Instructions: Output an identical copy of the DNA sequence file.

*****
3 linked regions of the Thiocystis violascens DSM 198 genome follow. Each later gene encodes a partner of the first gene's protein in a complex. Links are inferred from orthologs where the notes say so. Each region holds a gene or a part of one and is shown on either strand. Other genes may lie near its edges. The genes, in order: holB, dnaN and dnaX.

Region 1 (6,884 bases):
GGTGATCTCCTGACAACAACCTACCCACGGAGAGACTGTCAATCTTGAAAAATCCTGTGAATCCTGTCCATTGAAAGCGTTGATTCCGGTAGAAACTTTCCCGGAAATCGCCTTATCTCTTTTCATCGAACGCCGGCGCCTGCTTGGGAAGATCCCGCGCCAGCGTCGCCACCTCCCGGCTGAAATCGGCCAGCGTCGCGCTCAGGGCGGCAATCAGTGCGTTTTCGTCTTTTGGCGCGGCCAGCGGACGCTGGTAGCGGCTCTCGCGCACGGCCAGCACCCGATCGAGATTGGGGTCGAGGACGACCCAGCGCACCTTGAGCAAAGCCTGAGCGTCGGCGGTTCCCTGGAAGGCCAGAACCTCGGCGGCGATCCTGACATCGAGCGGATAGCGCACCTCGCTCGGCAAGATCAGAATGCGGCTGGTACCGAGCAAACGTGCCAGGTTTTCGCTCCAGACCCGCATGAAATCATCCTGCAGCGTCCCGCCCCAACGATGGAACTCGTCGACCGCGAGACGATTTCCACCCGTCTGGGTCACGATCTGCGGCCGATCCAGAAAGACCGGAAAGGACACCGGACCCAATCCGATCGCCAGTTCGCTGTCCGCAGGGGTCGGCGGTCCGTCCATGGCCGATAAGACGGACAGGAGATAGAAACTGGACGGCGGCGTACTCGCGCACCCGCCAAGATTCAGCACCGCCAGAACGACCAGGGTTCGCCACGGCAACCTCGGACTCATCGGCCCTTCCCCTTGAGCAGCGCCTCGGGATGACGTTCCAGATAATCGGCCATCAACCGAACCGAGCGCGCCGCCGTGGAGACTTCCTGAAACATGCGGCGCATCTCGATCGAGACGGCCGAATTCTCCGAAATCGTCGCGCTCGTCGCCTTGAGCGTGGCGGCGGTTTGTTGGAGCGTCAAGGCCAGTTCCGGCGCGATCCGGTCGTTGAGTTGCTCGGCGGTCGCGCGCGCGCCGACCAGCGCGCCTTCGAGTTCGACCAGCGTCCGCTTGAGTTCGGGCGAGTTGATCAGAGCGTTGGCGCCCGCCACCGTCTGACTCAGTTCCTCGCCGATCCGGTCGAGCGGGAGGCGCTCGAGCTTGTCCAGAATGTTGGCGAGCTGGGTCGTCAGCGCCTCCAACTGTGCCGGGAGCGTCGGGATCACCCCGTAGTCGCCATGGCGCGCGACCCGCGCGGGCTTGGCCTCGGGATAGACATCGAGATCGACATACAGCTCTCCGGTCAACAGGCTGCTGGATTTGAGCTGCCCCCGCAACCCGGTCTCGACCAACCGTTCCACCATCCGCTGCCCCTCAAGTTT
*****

3 linked regions of the Thiocystis violascens DSM 198 genome follow. Each later gene encodes a partner of the first gene's protein in a complex. Links are inferred from orthologs where the notes say so. Each region holds a gene or a part of one and is shown on either strand. Other genes may lie near its edges. The genes, in order: holB, dnaN and dnaX.

Region 1 (6,884 bases):
GGTGATCTCCTGACAACAACCTACCCACGGAGAGACTGTCAATCTTGAAAAATCCTGTGAATCCTGTCCATTGAAAGCGTTGATTCCGGTAGAAACTTTCCCGGAAATCGCCTTATCTCTTTTCATCGAACGCCGGCGCCTGCTTGGGAAGATCCCGCGCCAGCGTCGCCACCTCCCGGCTGAAATCGGCCAGCGTCGCGCTCAGGGCGGCAATCAGTGCGTTTTCGTCTTTTGGCGCGGCCAGCGGACGCTGGTAGCGGCTCTCGCGCACGGCCAGCACCCGATCGAGATTGGGGTCGAGGACGACCCAGCGCACCTTGAGCAAAGCCTGAGCGTCGGCGGTTCCCTGGAAGGCCAGAACCTCGGCGGCGATCCTGACATCGAGCGGATAGCGCACCTCGCTCGGCAAGATCAGAATGCGGCTGGTACCGAGCAAACGTGCCAGGTTTTCGCTCCAGACCCGCATGAAATCATCCTGCAGCGTCCCGCCCCAACGATGGAACTCGTCGACCGCGAGACGATTTCCACCCGTCTGGGTCACGATCTGCGGCCGATCCAGAAAGACCGGAAAGGACACCGGACCCAATCCGATCGCCAGTTCGCTGTCCGCAGGGGTCGGCGGTCCGTCCATGGCCGATAAGACGGACAGGAGATAGAAACTGGACGGCGGCGTACTCGCGCACCCGCCAAGATTCAGCACCGCCAGAACGACCAGGGTTCGCCACGGCAACCTCGGACTCATCGGCCCTTCCCCTTGAGCAGCGCCTCGGGATGACGTTCCAGATAATCGGCCATCAACCGAACCGAGCGCGCCGCCGTGGAGACTTCCTGAAACATGCGGCGCATCTCGATCGAGACGGCCGAATTCTCCGAAATCGTCGCGCTCGTCGCCTTGAGCGTGGCGGCGGTTTGTTGGAGCGTCAAGGCCAGTTCCGGCGCGATCCGGTCGTTGAGTTGCTCGGCGGTCGCGCGCGCGCCGACCAGCGCGCCTTCGAGTTCGACCAGCGTCCGCTTGAGTTCGGGCGAGTTGATCAGAGCGTTGGCGCCCGCCACCGTCTGACTCAGTTCCTCGCCGATCCGGTCGAGCGGGAGGCGCTCGAGCTTGTCCAGAATGTTGGCGAGCTGGGTCGTCAGCGCCTCCAACTGTGCCGGGAGCGTCGGGATCACCCCGTAGTCGCCATGGCGCGCGACCCGCGCGGGCTTGGCCTCGGGATAGACATCGAGATCGACATACAGCTCTCCGGTCAACAGGCTGCTGGATTTGAGCTGCCCCCGCAACCCGGTCTCGACCAACCGTTCCACCATCCGCTGCCCCTCAAGTTT